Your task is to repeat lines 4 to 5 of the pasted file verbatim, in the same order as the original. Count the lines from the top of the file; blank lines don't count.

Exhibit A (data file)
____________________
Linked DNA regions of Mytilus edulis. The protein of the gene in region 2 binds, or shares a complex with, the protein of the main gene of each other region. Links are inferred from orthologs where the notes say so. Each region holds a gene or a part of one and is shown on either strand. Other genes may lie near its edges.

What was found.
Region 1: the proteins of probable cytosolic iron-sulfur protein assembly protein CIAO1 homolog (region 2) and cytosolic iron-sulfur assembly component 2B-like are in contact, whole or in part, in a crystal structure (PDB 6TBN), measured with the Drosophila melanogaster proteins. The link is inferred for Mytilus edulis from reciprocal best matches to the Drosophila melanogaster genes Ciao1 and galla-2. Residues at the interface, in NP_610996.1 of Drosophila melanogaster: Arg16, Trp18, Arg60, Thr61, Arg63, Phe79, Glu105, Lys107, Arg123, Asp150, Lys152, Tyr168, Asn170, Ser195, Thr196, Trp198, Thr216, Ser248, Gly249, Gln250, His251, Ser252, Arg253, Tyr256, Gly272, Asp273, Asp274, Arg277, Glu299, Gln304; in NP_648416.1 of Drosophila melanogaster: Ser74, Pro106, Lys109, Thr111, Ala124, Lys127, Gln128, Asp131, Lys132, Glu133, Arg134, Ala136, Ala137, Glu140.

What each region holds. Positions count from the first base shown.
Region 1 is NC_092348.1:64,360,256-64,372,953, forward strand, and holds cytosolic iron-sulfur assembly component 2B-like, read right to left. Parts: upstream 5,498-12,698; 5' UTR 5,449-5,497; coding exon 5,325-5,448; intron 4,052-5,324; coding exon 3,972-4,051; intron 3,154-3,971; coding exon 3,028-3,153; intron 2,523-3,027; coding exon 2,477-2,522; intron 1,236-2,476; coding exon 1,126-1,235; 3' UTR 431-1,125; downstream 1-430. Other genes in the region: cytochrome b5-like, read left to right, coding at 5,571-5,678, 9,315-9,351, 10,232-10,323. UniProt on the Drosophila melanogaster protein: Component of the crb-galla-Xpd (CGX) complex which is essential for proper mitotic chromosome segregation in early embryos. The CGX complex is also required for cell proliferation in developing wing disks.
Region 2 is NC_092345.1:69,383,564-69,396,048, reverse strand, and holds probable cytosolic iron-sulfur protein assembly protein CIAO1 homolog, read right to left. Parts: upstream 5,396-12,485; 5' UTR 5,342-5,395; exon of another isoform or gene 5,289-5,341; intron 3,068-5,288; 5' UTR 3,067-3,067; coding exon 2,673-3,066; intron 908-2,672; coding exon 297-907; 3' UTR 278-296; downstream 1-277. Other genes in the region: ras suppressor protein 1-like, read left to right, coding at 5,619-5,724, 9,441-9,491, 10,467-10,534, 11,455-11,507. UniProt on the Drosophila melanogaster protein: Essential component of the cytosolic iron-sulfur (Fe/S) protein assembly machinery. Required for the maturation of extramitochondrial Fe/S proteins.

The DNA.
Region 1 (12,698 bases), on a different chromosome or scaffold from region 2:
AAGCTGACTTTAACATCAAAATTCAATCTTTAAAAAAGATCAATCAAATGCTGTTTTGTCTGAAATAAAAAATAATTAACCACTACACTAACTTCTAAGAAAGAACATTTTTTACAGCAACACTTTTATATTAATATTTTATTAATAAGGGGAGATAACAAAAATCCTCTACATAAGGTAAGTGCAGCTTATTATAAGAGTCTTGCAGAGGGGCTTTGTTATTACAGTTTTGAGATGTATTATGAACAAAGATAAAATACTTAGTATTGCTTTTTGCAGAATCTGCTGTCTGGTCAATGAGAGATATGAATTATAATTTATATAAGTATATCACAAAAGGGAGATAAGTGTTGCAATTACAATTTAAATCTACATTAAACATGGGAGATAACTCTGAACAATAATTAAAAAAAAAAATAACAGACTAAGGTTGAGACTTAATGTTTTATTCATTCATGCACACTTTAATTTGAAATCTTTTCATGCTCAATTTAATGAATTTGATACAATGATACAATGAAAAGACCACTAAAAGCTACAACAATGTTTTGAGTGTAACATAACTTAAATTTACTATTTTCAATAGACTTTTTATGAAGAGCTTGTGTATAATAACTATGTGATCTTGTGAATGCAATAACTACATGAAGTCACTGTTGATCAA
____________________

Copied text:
What each region holds. Positions count from the first base shown.
Region 1 is NC_092348.1:64,360,256-64,372,953, forward strand, and holds cytosolic iron-sulfur assembly component 2B-like, read right to left. Parts: upstream 5,498-12,698; 5' UTR 5,449-5,497; coding exon 5,325-5,448; intron 4,052-5,324; coding exon 3,972-4,051; intron 3,154-3,971; coding exon 3,028-3,153; intron 2,523-3,027; coding exon 2,477-2,522; intron 1,236-2,476; coding exon 1,126-1,235; 3' UTR 431-1,125; downstream 1-430. Other genes in the region: cytochrome b5-like, read left to right, coding at 5,571-5,678, 9,315-9,351, 10,232-10,323. UniProt on the Drosophila melanogaster protein: Component of the crb-galla-Xpd (CGX) complex which is essential for proper mitotic chromosome segregation in early embryos. The CGX complex is also required for cell proliferation in developing wing disks.